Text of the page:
One virus, spread through the Pony botnet, was reported in February 2014 to have stolen up to $220,000 in cryptocurrencies including bitcoins from 85 wallets. Security company Trustwave, which tracked the malware, reports that its latest version was able to steal 30 types of digital currency.
A type of Mac malware active in August 2013, Bitvanity posed as a vanity wallet address generator and stole addresses and private keys from other bitcoin client software. A different trojan for macOS, called CoinThief was reported in February 2014 to be responsible for multiple bitcoin thefts. The software was hidden in versions of some cryptocurrency apps on Download.com and MacUpdate.
Many types of ransomware demand payment in bitcoin. One program called CryptoLocker, typically spread through legitimate-looking email attachments, encrypts the hard drive of an infected computer, then displays a countdown timer and demands a ransom in bitcoin, to decrypt it. Massachusetts police said they paid a 2 bitcoin ransom in November 2013, worth more than $1,300 at the time, to decrypt one of their hard drives. Bitcoin was used as the ransom medium in the WannaCry ransomware. One ransomware variant disables internet access and demands credit card information to restore it, while secretly mining bitcoins.
In June 2011, Symantec warned about the possibility that botnets could mine covertly for bitcoins. Malware used the parallel processing capabilities of GPUs built into many modern video cards. Although the average PC with an integrated graphics processor is virtually useless for bitcoin mining, tens of thousands of PCs laden with mining malware could produce some results.
In mid-August 2011, bitcoin mining botnets were detected, and less than three months later, bitcoin mining trojans had infected Mac OS X.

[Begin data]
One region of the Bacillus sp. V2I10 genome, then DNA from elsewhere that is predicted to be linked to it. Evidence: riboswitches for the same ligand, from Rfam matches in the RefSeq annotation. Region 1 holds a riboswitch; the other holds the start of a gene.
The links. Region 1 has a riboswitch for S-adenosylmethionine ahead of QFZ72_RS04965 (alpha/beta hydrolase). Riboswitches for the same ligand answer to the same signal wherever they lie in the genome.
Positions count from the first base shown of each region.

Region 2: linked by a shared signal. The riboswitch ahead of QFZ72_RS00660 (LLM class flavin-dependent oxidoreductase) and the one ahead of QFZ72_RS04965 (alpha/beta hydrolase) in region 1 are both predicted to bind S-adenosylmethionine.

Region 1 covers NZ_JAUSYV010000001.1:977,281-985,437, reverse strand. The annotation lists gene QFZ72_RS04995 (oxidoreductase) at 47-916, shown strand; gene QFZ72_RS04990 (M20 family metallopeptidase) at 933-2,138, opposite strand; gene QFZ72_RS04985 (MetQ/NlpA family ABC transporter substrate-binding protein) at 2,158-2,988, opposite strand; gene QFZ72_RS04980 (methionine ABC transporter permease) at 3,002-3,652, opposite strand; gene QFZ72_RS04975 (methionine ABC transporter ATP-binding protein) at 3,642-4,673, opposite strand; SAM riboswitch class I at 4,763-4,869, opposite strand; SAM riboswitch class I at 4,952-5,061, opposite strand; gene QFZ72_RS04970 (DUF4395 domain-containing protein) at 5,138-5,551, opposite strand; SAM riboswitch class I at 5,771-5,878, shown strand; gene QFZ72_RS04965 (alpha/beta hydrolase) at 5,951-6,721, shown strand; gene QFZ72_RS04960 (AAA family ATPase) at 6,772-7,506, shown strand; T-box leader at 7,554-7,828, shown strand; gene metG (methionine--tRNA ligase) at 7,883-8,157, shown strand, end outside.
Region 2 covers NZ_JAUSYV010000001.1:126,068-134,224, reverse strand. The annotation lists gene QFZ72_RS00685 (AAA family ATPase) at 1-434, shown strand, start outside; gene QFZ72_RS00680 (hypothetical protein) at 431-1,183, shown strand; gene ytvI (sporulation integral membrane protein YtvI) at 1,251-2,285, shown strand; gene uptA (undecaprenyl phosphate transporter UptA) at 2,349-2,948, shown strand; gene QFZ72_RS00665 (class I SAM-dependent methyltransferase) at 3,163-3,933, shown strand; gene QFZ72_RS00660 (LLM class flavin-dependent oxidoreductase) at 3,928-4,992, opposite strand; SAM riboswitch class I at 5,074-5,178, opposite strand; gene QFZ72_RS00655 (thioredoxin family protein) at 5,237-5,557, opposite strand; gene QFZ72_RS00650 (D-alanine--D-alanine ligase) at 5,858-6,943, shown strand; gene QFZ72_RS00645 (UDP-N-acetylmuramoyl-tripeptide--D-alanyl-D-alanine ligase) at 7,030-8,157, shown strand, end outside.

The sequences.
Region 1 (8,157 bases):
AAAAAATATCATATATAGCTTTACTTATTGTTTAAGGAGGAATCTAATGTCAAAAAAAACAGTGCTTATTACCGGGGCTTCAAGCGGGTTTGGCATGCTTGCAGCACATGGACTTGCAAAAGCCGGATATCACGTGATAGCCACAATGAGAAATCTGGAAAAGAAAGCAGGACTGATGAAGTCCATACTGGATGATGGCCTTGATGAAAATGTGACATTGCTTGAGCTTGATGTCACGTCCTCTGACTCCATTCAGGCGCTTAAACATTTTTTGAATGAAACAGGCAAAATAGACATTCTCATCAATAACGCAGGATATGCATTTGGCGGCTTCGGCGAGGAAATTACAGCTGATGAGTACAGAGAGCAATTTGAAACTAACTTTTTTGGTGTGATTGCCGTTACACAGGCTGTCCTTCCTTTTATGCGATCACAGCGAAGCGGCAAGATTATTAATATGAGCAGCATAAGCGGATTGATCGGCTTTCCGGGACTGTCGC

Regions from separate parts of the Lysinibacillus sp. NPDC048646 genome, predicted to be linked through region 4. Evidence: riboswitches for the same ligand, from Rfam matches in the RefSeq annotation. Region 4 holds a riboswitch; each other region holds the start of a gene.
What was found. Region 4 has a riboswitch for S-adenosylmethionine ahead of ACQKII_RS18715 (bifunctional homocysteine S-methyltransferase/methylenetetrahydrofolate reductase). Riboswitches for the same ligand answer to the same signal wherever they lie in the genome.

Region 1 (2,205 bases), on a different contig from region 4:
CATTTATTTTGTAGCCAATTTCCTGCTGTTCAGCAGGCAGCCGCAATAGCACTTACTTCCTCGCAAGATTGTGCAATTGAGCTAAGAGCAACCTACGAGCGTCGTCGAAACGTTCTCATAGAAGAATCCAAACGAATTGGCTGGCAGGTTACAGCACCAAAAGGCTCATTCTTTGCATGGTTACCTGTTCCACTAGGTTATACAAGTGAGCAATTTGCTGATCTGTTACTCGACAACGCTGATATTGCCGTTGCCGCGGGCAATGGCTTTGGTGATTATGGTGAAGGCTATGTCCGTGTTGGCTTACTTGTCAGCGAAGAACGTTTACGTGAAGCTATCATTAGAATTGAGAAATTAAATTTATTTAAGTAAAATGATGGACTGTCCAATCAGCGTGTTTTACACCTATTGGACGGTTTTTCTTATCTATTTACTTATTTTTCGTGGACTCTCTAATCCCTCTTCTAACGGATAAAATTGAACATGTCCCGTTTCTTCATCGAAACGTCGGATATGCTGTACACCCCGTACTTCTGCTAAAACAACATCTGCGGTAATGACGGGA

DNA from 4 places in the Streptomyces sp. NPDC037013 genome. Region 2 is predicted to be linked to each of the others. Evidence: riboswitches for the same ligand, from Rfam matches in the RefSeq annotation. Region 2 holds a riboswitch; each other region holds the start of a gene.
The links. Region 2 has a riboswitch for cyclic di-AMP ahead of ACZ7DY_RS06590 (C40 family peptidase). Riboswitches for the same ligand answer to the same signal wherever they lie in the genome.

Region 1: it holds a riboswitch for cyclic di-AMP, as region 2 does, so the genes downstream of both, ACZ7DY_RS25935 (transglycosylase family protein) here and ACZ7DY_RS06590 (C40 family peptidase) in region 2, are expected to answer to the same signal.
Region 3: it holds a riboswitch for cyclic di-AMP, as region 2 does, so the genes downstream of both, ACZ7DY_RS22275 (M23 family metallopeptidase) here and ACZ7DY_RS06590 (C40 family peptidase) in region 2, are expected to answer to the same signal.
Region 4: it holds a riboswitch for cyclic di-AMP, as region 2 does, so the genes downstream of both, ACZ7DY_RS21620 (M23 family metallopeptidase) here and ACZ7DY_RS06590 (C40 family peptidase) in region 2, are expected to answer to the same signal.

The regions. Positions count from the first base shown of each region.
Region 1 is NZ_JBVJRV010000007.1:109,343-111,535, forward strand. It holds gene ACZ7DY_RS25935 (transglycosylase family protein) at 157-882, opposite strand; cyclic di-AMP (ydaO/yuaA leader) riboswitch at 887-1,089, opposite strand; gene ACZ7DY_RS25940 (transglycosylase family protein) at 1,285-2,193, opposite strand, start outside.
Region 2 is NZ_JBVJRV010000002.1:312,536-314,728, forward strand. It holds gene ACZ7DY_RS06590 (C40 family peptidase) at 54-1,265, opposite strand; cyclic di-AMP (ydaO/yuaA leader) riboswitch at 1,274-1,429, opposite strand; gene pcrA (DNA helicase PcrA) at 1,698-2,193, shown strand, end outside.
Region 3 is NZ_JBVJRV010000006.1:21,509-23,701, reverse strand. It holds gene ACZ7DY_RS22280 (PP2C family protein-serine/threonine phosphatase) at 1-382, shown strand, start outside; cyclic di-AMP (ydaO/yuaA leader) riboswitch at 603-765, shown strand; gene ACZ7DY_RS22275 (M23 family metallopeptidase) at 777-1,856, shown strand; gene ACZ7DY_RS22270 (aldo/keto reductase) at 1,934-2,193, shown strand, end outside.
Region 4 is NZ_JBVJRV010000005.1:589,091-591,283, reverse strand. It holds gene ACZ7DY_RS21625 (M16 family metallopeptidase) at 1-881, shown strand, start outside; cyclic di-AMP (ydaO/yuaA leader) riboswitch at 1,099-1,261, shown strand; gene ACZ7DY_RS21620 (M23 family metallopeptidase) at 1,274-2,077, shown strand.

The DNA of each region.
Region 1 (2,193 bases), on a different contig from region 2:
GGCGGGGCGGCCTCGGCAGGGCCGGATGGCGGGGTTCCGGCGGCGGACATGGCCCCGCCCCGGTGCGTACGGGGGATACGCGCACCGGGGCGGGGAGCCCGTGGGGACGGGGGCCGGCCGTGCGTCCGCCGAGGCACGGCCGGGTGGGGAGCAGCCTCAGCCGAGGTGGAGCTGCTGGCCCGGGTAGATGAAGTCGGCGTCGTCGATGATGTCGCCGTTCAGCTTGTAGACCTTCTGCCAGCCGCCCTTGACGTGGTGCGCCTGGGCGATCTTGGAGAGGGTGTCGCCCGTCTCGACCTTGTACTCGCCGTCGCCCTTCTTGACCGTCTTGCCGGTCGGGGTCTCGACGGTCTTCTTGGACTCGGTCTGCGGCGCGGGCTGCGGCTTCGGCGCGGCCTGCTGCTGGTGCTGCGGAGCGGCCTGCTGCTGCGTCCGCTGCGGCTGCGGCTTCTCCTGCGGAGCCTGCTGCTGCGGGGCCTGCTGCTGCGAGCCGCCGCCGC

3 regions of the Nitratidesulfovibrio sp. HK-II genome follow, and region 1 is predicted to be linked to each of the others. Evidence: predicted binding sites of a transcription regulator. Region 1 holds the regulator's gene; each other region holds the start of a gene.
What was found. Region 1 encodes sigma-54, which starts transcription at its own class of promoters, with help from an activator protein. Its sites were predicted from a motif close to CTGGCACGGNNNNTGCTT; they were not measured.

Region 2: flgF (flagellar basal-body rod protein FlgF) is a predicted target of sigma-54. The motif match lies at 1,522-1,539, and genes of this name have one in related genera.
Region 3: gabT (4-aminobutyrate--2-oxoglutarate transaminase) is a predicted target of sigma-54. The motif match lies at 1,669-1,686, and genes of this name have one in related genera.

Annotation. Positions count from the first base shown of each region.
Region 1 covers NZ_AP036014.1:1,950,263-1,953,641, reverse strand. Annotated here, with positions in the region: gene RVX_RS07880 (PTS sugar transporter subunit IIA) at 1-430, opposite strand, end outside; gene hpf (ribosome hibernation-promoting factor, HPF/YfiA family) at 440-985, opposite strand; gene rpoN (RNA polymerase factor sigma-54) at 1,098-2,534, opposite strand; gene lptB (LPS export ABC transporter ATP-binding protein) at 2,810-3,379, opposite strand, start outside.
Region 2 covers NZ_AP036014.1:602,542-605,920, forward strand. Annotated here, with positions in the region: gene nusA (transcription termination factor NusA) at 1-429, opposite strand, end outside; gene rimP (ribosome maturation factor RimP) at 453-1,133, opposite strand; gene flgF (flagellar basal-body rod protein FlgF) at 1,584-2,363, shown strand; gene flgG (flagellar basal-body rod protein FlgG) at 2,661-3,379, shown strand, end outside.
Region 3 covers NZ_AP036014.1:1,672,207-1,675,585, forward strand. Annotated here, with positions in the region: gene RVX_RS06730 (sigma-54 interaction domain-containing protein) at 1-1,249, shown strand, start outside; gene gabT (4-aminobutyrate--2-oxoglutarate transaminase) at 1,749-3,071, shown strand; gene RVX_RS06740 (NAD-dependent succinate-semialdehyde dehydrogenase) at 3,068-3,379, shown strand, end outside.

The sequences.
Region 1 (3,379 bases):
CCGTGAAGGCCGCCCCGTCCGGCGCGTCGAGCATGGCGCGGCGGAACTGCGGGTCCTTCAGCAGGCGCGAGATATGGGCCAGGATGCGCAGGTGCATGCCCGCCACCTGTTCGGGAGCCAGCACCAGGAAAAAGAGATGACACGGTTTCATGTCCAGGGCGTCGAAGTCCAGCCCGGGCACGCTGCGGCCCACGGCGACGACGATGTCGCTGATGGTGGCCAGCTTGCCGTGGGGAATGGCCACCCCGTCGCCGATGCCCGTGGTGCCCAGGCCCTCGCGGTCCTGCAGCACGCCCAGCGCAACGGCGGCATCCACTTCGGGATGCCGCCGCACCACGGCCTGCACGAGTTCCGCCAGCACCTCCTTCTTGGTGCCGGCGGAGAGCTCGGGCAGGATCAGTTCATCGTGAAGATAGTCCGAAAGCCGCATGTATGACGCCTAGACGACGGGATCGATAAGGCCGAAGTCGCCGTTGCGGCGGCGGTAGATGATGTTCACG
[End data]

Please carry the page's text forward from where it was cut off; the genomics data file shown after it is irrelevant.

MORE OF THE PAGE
In April 2013, electronic sports organization E-Sports Entertainment was accused of hijacking 14,000 computers to mine bitcoins; the company later settled the case with the State of New Jersey.
German police arrested two people in December 2013 who customized existing botnet software to perform bitcoin mining, which police said had been used to mine at least $950,000 worth of bitcoins.
For four days in December 2013 and January 2014, Yahoo! Europe hosted an ad containing bitcoin mining malware that infected an estimated two million computers. The software, called Sefnit, was first detected in mid-2013 and has been bundled with many software packages. Microsoft has been removing the malware through its Microsoft Security Essentials and other security software.
Several reports of employees or students using university or research computers to mine bitcoins have been published.
On February 20, 2014, a member of the Harvard community was stripped of his or her access to the University’s research computing facilities after setting up a “dogecoin” mining operation using a Harvard research network, according to an internal email circulated by Faculty of Arts and Sciences Research Computing officials.
A phishing website to generate private IOTA wallet seed passphrases, collected wallet keys, with estimates of up to $4 million worth of MIOTA tokens stolen. The malicious website operated for an unknown amount of time, and was discovered in January 2018.